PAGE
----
22. A computer-implemented apparatus for recording multiple responses to a query presented to a person, the apparatus comprising:
(a) means for presenting a query to a person on a first location of a display screen;
(b) means for recording a first response to the query and displaying the first response in a second location of the display screen, wherein the second location of the display screen is adjacent to the first location;
(c) means for moving the first response to the query to a third location of the display screen, wherein the third location of the display screen is not adjacent to the first location; and
(d) means for recording the second response to the query and displaying the second response in the second location of the display screen
23. The apparatus of claim 22 wherein the third location is adjacent to the second location and not adjacent to the first location.
24. The apparatus of claim 22 further comprising:
(e) means for moving at least some of the previously given responses to the query to locations on the display screen that are not adjacent to the first location if one or more subsequent responses to the query are given; and
(f) means for recording the one or more subsequent responses to the query and displaying each successive subsequent response in the second location of the display screen.
25. A computer-implemented apparatus for recording multiple responses to a query presented to a person, the apparatus comprising:
(a) means for presenting a query to a person on a first location of a display screen; and
(b) means for recording multiple responses to the query and:
(i) displaying the current response on the display screen in a second location of the display screen, wherein the second location of the display screen is adjacent to the first location, and
(ii) displaying one or more previously given responses on the display screen in locations that are not adjacent to the first location.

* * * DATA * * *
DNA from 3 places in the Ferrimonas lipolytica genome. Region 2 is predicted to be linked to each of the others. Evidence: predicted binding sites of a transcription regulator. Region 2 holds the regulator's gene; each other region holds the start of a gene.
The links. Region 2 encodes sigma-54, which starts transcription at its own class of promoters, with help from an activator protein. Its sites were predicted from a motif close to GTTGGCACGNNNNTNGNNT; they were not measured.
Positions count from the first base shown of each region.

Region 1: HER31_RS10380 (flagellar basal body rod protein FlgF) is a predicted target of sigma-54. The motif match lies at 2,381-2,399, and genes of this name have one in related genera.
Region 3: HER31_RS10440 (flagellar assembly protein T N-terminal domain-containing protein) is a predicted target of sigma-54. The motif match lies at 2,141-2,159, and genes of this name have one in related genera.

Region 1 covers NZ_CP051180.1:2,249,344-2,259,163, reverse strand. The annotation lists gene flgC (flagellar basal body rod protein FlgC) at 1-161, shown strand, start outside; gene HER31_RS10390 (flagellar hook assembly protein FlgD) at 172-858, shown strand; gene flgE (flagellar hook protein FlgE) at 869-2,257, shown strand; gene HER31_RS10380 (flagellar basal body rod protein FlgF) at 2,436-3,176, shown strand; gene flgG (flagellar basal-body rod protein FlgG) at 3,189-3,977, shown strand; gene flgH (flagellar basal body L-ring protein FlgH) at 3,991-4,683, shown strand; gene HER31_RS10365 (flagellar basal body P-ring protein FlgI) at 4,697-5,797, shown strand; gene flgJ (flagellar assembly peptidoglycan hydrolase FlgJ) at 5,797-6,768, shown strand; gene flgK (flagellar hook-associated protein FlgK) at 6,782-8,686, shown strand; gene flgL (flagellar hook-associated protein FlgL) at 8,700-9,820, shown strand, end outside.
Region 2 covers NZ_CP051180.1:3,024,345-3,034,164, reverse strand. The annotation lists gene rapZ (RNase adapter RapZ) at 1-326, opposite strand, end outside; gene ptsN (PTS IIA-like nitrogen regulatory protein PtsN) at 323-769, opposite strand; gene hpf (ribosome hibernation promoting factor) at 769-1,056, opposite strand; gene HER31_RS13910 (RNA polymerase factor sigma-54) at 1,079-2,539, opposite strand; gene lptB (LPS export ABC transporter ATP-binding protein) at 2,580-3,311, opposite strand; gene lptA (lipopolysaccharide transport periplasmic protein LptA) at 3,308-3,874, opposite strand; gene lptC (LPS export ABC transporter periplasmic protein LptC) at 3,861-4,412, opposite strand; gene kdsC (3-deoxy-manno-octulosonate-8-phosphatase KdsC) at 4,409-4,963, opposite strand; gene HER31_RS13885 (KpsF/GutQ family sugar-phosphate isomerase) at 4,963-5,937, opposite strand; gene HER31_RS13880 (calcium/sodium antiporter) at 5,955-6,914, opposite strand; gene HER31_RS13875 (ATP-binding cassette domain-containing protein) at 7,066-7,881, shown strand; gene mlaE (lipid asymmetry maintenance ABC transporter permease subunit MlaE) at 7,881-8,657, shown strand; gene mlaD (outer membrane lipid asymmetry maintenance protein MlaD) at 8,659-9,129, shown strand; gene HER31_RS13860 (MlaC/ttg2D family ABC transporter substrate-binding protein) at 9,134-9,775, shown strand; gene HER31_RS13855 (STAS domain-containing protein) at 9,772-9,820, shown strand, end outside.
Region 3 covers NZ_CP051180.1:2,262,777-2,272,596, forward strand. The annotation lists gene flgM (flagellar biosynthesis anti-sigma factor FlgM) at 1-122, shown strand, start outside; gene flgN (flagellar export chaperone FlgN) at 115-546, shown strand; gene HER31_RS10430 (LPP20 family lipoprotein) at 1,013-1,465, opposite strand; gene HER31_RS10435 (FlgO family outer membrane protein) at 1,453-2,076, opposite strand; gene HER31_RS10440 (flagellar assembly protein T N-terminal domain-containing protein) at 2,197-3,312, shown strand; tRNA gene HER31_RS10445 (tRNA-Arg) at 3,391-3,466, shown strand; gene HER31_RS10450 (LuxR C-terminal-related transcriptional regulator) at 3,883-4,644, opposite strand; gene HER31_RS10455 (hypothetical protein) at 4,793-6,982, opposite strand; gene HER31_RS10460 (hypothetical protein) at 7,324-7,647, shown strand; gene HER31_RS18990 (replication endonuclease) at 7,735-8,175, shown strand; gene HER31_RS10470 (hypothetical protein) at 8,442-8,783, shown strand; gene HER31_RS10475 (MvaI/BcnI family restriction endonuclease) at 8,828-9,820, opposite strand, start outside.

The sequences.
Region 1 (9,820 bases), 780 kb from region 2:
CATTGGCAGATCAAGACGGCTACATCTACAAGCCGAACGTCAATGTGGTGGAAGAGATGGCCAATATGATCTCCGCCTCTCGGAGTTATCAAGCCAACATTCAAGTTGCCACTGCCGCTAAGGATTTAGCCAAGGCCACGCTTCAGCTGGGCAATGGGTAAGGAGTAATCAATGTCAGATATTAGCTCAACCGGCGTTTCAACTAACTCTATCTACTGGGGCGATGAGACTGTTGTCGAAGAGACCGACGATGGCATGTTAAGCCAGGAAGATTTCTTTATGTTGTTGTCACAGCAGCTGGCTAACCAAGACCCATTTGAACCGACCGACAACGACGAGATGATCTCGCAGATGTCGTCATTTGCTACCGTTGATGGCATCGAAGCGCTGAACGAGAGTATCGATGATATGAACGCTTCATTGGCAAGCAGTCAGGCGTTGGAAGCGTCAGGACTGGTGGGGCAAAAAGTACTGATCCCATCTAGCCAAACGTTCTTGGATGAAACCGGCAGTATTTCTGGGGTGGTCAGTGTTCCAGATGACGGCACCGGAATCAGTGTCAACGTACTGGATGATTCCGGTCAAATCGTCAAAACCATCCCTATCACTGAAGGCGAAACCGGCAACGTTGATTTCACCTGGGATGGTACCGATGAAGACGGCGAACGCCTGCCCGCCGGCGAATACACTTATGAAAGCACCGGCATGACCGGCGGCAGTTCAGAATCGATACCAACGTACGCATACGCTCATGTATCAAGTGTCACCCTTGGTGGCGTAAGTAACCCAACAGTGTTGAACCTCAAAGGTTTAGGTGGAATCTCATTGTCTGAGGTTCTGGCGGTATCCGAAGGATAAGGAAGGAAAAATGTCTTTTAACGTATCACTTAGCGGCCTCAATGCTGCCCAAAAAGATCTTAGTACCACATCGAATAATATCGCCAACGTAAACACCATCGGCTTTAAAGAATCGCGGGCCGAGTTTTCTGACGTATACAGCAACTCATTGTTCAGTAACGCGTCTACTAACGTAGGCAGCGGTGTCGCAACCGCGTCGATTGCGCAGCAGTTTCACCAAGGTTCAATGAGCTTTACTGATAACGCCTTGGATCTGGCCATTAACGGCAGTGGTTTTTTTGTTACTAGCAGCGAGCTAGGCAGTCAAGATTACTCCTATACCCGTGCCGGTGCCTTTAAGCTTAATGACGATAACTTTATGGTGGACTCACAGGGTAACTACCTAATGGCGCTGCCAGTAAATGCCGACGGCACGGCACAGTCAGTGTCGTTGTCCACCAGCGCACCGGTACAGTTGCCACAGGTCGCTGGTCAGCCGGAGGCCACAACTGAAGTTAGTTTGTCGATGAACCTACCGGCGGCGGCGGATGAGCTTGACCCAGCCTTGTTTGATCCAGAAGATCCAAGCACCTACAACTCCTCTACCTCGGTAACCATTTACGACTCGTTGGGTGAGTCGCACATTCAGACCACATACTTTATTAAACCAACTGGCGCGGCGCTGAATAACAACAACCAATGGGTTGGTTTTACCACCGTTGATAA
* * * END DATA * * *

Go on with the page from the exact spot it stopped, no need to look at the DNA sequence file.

26. The apparatus of claim 25 wherein the second location of the display screen is directly below the first location, and the locations that are not adjacent to the first location are locations below the second location.
27. A computer-implemented apparatus for recording and prioritizing multiple responses to a query presented to a person, the apparatus comprising:
(a) means for presenting a query to a person on a first location of a display screen;
(b) means for recording multiple responses to the query and displaying the multiple responses on the display screen below the first location;
(c) means for identifying a predetermined number of the strongest responses to the query; and
(d) means for prioritizing the multiple responses in accordance with the identified strongest responses and redisplaying the multiple responses on the display screen by:
(i) displaying the identified strongest responses directly below the first location, and
(ii) displaying the remaining responses below the strongest responses.
28. The apparatus of claim 27 further comprising:
(e) means for identifying a predetermined number of the next strongest responses to the query from the responses not identified by the means for identifying a predetermined number of the strongest responses to the query; and
(f) means for reprioritizing the multiple responses in accordance with the identified strongest and next strongest responses and redisplaying the multiple responses on the display screen by: